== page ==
NEW DELHI: Bowling has traditionally been Pakistan’s strong suit but since that is unlikely to be the case in India, the onus will be on their batters, skipper Babar Azam in particular, to drive their bid for a second 50-overs World Cup title.
Pakistan were the number one ODI side a month ago and Babar’s team looked favorites as they began their campaign in the recent Asia Cup.
Defeats by arch-rivals India and Sri Lanka in the tournament not only knocked them off the perch, however, but also left them with new concerns.
Pace spearhead Naseem Shah injured his bowling shoulder against India and was ruled him of the World Cup disrupting his potent new-ball partnership with Shaheen Afridi.
Hasan Ali was drafted in but Pakistan would not rely to a large extent on Afridi to get those early breakthroughs.
Pakistan spinners, including vice-captain Shadab Khan, also struggled for wickets in the tournament but Babar believes in the players who put the side top of the rankings.
“We know we have lapsed in fielding and in our wicket-taking abilities in the middle overs but we are going to work on it and hopefully will not be repeating them,” Babar said before leaving for India.
The 28-year-old was not amused when asked if the 1992 winners would be happy with a top-four finish in India.
“The top-four is a small goal for us. We want to come out as winners,” said Babar.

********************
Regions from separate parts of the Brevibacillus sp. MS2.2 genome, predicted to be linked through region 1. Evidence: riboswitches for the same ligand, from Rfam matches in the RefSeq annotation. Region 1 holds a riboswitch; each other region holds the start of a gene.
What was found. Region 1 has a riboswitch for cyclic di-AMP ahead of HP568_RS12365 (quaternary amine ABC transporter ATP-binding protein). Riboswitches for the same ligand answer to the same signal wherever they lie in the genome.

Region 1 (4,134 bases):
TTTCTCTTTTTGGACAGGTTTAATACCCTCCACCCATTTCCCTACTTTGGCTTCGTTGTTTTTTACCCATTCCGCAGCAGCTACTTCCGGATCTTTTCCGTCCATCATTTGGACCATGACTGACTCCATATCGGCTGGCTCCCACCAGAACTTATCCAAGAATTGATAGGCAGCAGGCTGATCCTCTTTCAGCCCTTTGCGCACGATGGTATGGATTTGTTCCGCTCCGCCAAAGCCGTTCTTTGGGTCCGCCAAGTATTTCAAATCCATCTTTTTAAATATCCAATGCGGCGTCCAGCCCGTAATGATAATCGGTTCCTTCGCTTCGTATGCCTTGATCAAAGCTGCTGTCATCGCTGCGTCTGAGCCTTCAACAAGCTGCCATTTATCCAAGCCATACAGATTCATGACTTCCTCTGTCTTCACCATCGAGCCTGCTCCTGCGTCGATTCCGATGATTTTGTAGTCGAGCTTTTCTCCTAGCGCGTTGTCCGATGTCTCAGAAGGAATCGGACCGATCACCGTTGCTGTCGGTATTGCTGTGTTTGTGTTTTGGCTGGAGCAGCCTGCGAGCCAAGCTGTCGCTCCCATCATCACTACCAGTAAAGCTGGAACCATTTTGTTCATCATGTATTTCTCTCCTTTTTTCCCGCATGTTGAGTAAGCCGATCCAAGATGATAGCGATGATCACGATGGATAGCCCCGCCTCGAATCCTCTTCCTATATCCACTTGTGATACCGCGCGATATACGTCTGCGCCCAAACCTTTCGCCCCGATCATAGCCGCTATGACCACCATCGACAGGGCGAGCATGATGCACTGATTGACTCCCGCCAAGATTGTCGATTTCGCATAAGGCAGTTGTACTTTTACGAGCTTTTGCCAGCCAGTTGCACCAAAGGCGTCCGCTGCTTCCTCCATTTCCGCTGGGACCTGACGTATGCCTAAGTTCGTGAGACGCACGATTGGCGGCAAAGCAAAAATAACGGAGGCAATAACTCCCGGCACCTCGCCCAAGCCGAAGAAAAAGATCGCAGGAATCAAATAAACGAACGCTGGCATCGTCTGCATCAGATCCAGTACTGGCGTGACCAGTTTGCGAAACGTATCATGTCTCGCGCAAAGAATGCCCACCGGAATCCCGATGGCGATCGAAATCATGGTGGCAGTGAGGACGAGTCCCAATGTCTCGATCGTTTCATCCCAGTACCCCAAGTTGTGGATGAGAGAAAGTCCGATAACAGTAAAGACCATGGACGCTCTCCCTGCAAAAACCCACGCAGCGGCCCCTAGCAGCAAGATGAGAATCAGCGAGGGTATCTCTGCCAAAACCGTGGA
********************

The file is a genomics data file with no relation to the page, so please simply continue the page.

Although this is not the first time Pakistan would enter a World Cup looking slightly unsettled, they will have their work cut out in India.
That is partly because Pakistan face a unique problem in India, for geopolitical reasons.
Thanks to a soured political relationship between the Asian neighbors, bilateral cricket remains suspended between India and Pakistan, who meet only in multi-team events.
Pakistan last toured India for the T20 World Cup in 2016 and their players do not feature in the Indian Premier League either.
It leaves them with little knowledge of the conditions they would encounter in the next six weeks but Babar is unperturbed.
“Although we have not played in India before, we are not under any pressure,” he said.
“We have done our research and we have heard the conditions are quite similar except maybe in Chennai where spinners get a lot of help.”
Pakistan begin their campaign against the Netherlands on Oct. 6 and face India in a soldout Oct. 14 game in Ahmedabad.